Occasionally, we also run into the opposite problem of candidates being skilled software engineers, but lacking SQL and data wrangling proficiency. While being a proficient developer is required, so is a deep understanding of data wrangling techniques, and a thorough understanding of SQL, given its importance and widespread use across the industry.
Moreover, to quote an article by James Furbush on O’Reilly, good data engineers need to have “a deep understanding of the ecosystem, including ingestion (e.g. Kafka, Kinesis), processing frameworks (e.g. Spark, Flink) and storage engines (e.g. S3, HDFS, HBase, Kudu). They should know the strengths and weaknesses of each tool and what it’s best used for”. Beyond the technical aspects, data engineers must also be adaptable and keen learners, because the tools and technologies evolve at a rapid pace and there are, as of yet, few industry standards.
The work of a data engineering team can be integral to defining and establishing a data culture within an organization. As such, data engineers should also be expert communicators, in order to establish effective relationships with stakeholders and evangelize data driven initiatives across the organization.
In an organization with more mature data, the role of the data engineer may become more specialized to focus on building and maintaining specific pipelines while working with a specific team, or towards maintaining larger infrastructure or databases. For example, an organization with complex recommendation engines — think Netflix or Spotify — needs stable pipelines to deliver input data to the teams responsible for applying models and algorithms to produce recommendations. In a similar vein, an organization that is deeply reliant on dashboards and visualizations produced by a data warehouse needs to be certain that this warehouse is optimized and able to meet the demands of all its users.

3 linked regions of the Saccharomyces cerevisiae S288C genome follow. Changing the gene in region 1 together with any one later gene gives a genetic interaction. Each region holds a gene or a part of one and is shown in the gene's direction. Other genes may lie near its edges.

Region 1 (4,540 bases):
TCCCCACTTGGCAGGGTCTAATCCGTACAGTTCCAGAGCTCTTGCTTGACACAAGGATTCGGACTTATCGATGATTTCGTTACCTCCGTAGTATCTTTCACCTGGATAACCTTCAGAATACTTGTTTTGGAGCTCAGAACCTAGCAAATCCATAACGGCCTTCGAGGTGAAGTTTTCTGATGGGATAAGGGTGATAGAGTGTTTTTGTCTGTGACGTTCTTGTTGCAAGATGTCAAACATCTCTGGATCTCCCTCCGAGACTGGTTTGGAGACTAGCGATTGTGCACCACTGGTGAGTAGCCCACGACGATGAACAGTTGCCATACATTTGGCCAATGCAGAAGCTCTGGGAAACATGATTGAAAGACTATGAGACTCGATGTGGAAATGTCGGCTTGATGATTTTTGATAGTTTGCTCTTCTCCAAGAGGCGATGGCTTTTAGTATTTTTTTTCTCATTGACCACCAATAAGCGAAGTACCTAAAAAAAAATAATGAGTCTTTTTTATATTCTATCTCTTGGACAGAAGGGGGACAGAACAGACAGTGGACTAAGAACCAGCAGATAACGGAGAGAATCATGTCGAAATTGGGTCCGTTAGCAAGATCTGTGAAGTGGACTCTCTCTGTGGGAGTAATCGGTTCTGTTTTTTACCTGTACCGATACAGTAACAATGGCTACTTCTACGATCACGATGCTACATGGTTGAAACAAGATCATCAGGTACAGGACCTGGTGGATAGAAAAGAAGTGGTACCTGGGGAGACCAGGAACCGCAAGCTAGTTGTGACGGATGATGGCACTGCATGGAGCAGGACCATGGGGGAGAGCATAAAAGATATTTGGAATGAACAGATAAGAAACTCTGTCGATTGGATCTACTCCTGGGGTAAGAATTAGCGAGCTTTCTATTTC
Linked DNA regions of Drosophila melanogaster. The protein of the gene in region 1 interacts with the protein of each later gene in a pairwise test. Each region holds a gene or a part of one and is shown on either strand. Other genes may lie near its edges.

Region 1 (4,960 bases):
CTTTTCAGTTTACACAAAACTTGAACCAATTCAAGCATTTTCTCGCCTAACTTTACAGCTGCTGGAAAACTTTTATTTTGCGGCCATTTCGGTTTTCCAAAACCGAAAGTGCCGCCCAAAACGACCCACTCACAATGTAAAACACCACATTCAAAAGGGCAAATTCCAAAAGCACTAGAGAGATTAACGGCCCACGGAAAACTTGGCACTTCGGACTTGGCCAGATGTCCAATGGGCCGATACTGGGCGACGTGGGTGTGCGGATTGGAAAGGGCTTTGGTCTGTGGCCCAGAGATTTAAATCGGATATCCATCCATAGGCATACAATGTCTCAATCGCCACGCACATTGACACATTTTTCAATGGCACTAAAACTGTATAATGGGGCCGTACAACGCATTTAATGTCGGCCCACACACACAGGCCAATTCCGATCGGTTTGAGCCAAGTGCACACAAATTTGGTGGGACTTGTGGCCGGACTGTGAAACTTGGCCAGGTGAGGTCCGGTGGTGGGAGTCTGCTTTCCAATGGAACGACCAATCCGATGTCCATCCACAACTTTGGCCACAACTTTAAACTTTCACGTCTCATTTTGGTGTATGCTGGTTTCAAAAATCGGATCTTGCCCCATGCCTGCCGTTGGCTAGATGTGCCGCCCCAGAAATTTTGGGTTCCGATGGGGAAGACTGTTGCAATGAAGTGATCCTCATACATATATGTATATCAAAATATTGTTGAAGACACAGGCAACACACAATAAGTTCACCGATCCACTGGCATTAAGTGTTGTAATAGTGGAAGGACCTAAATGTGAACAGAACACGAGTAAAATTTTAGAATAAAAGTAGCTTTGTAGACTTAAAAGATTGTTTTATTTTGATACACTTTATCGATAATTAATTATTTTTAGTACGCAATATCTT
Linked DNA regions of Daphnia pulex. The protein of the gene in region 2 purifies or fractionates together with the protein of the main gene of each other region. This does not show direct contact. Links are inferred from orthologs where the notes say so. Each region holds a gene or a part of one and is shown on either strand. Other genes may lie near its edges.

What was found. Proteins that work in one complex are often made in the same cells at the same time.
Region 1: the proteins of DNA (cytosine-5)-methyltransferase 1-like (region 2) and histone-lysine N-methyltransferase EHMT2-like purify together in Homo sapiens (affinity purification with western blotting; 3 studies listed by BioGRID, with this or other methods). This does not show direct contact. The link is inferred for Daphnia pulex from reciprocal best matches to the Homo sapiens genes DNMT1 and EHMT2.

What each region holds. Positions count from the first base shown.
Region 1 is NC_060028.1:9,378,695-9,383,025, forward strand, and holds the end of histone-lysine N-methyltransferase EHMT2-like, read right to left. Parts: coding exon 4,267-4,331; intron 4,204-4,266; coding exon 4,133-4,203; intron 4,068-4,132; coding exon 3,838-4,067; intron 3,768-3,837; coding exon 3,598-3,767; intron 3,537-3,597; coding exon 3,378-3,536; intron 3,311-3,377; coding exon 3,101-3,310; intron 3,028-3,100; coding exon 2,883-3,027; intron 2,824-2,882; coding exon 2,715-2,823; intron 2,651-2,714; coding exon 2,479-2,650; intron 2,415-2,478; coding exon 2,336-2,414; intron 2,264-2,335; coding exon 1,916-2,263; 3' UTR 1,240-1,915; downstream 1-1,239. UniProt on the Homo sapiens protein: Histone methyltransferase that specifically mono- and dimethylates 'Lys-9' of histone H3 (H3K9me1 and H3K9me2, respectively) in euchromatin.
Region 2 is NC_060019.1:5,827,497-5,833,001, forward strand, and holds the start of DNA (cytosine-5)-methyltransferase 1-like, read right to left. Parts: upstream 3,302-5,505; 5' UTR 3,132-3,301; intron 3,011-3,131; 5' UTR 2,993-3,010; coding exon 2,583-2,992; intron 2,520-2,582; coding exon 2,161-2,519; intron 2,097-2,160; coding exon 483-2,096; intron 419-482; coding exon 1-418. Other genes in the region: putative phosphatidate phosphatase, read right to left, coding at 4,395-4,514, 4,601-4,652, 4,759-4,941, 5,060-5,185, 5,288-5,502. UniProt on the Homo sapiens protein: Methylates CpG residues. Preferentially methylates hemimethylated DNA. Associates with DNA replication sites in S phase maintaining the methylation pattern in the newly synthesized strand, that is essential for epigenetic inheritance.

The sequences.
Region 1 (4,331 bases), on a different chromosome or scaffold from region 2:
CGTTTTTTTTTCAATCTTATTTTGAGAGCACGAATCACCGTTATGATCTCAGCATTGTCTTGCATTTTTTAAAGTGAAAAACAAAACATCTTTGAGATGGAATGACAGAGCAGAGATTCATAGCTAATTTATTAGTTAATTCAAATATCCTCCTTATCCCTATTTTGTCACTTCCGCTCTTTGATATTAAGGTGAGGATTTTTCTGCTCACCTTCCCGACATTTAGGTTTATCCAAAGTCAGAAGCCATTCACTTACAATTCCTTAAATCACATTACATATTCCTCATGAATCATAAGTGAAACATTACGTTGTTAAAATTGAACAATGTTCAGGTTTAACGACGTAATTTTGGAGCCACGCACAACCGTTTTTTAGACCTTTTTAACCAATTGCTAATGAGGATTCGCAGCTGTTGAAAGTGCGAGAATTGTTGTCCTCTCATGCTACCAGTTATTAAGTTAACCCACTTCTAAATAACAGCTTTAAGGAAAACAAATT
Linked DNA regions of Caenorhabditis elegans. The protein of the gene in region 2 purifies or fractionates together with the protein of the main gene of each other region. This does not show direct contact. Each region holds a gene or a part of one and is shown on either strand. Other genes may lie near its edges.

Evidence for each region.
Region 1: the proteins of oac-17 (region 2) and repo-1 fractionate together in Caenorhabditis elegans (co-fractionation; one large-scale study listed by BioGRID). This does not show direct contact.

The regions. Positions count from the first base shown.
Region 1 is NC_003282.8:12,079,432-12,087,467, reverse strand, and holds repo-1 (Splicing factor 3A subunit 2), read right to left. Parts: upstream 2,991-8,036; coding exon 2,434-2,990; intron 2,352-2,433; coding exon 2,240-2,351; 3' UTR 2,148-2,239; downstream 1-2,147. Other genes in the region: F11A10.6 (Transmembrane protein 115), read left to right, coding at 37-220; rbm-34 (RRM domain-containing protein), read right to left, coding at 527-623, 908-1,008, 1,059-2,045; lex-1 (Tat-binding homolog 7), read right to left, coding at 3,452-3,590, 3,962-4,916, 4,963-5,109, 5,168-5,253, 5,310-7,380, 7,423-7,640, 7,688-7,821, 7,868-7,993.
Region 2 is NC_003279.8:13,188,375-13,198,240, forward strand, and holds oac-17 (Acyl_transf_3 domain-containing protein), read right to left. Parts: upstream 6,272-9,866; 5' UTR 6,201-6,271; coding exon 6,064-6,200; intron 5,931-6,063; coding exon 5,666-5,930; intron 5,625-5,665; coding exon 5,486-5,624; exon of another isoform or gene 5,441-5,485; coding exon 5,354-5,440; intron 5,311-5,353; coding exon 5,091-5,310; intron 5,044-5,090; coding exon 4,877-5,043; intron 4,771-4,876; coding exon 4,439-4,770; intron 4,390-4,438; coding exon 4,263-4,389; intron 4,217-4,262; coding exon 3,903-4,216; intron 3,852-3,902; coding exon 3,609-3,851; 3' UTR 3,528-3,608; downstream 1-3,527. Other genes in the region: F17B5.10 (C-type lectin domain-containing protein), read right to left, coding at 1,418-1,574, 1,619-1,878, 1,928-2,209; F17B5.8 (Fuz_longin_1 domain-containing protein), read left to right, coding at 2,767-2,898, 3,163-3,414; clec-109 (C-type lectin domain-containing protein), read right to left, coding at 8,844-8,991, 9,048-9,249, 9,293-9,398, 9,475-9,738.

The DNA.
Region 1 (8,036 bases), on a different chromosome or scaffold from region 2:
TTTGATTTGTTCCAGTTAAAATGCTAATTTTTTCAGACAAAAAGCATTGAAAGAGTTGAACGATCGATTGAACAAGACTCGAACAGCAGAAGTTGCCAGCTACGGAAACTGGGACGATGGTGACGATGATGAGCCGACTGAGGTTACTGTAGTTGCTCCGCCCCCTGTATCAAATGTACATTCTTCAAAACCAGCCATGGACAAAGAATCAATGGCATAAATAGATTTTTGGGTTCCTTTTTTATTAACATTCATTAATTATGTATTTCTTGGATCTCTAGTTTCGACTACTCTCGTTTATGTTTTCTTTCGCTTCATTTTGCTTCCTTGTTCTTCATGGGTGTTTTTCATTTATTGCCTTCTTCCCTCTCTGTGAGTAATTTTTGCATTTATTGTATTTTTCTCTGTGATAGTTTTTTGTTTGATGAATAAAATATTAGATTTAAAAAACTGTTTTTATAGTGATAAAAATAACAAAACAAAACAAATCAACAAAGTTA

Thinking Long Term
With the role still evolving constantly, what does the future hold for data engineers? One thing is for certain, as our rate of data production accelerates, the need to efficiently manage this data will accelerate as well. The volume, variety, and velocity of data will continue to increase and the tools to handle them will evolve. While there will be an unquestionable need for data engineers in the foreseeable future, they will have the challenging task of keeping up with this breakneck pace of change.
For data engineers with an aptitude for machine learning, a new specialization is emerging which also promises an exciting long term career — the role of a machine learning engineer. Machine learning engineers can be thought of as data engineers with deep domain expertise in production-grade machine learning. They can be responsible for developing and maintaining the full lifecycle of a model, from training to production. In the age of real time recommendations, predictions, audio-visual recognition, and other feats of artificial intelligence, the demand for production-grade machine learning seems never-ending.
In short, there’s no shortage of work up ahead for data practitioners who are also proficient software engineers. Thanks to which, the nascent and often misunderstood field of data engineering seems to have a promising future.